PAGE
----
There is treasure hidden in Paul’s thirteen letters, but the path to find it is not obvious. Here is a tip: in the Bible, Paul’s letters are not sequenced in chronological order.
The Bible rarely gives us specific dates about events it addresses, which can be frustrating for modern readers. As an example, this is a very brief timeline of the first four decades of Christianity that is probably correct to within a few years:
27 AD to 30 AD Ministry of Jesus
30 AD to 39 AD Death, resurrection of Jesus; Christianity spreads among the Jews
40 AD to 48 AD Christianity spreads increasingly to non-Jews
48 AD to 57 AD Paul’s three missionary journeys
58 AD to 70 AD Paul’s imprisonment; Paul’s death; Temple destroyed
Paul wrote his letters within the two decades of 48 AD to 68 AD. His thirteen generally accepted letters are arranged in the New Testament in two blocks: the nine written to churches, then the four written to individuals. The nine written to churches are generally placed in order by length. (This also assumes Hebrews was not written by Paul.)
This letter was probably written shortly after First Thessalonians. The church at Thessalonica seemed to be doing pretty well except for one thing, manifested in two ways: they were so focused on the second coming of Christ that they weren’t maturing in other areas and were not taking care of their daily business.
It may be a little dramatic to say it this way, but in this letter, Paul is setting the stage for an “us versus them” mentality, where “us” are the believing Christians (especially the persevering true believers like the Thessalonians) and “them” are all others. Developing this type of mentality is a proven way for making people commit to a cause and keeping them committed. It is a simple way to develop distinguishing characteristics.
Unbelievers will be paid back trouble for the trouble they have caused, will be punished with everlasting destruction and kept from the presence of the Lord. This will happen when Jesus is revealed from heaven. Unbelievers are those who do not know God and do not obey the gospel of Jesus. (1:6-9)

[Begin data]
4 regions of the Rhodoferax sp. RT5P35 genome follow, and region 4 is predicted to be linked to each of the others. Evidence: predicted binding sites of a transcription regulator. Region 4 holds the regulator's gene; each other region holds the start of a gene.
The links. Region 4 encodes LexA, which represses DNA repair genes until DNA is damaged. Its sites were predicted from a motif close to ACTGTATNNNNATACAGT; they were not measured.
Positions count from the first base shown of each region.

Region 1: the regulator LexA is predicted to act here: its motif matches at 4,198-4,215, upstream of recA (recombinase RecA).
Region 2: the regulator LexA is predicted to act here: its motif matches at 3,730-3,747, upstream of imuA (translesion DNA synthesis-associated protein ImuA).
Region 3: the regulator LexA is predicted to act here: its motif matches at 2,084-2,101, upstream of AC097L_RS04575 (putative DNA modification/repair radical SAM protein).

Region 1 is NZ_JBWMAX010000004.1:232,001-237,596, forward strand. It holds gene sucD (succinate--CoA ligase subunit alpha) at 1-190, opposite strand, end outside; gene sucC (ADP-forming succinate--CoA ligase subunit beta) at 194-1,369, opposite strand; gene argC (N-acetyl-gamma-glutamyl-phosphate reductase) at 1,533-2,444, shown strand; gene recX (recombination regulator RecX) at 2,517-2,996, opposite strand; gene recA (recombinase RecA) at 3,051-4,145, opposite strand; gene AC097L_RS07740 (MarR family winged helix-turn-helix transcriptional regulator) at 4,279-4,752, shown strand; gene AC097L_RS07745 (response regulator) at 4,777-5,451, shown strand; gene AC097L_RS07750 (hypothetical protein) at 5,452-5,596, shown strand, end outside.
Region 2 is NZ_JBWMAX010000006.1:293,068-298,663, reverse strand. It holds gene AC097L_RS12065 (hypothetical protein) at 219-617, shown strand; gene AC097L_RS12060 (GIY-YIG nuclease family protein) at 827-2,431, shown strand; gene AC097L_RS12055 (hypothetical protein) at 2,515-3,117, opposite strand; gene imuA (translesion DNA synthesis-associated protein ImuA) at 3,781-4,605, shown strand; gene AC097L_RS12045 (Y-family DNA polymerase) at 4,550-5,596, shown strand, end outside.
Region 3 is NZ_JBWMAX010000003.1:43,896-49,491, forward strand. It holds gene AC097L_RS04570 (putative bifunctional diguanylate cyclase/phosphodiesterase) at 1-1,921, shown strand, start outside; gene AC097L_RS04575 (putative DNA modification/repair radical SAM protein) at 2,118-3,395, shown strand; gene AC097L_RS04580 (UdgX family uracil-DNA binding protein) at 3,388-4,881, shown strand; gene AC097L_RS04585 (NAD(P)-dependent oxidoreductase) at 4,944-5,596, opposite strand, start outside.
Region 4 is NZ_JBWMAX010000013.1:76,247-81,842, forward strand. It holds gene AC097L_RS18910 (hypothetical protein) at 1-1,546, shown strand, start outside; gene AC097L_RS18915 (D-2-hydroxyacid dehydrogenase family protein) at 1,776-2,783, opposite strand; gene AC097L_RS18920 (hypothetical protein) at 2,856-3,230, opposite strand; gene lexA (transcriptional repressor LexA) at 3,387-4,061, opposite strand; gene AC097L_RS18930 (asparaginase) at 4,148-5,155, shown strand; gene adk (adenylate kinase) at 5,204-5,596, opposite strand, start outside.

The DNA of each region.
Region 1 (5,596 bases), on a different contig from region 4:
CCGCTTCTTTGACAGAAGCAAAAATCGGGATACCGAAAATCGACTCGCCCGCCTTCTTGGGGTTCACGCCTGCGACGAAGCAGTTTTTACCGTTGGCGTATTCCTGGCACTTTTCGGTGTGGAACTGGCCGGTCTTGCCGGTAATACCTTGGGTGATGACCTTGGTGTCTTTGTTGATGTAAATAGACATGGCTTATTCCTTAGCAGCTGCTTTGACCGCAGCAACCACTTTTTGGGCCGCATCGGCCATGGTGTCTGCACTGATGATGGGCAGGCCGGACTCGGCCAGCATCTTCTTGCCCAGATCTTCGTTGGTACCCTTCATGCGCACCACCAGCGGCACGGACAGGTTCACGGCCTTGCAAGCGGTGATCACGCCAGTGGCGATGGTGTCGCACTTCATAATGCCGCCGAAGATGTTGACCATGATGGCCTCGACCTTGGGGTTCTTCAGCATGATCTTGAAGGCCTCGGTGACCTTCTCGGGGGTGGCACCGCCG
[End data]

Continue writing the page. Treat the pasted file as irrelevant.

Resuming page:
Believers are those who endure through suffering. God will give them relief, and will be glorified through their lives. (1:5-12)
Paul reassures the Thessalonians that the Day of the Lord has not yet occurred, and it will not occur until certain things happened. Paul reminds them he had told them about these things before. These things may sound mysterious and incomprehensible to modern people because we do not know what he had previously told them in person. Paul must have thought this was sufficient information for them, though, so he moves on to other matters.
Among other things, he reminds the Thessalonians they must lead holy lives while they wait for the Day of the Lord. They must work to take care of themselves and set a good example for non-Christians, so that through their attractive lives they may bring others into the kingdom of God. That message was a big key to the growth of the church for the next two hundred years, and continues to be a good message today.
Demetrius the Silversmith – JC Scott
Eunice – Mollie Milligan
Lois – Rebekah Turner
Silas – Tony Schneider
Jason – Cory Phillips
Priscilla – La’Netia D. Taylor
Aquila – Joe Rojas Jr.
Sosthenes – Selase Botchway
Titus – Orlando Valentino
Tertius – Curtis Von
Phoebe – Kenneisha Thompson
Tychicus – Ace Anderson
Onesimus – Hevin Hampton
Paul – Brian Shoop
Epaphroditus – Tim Taylor
Euodia – Salome Charron
Apollos – Tim Urban
Cretan Elder – Garry Nation
Timothy – Paul Christian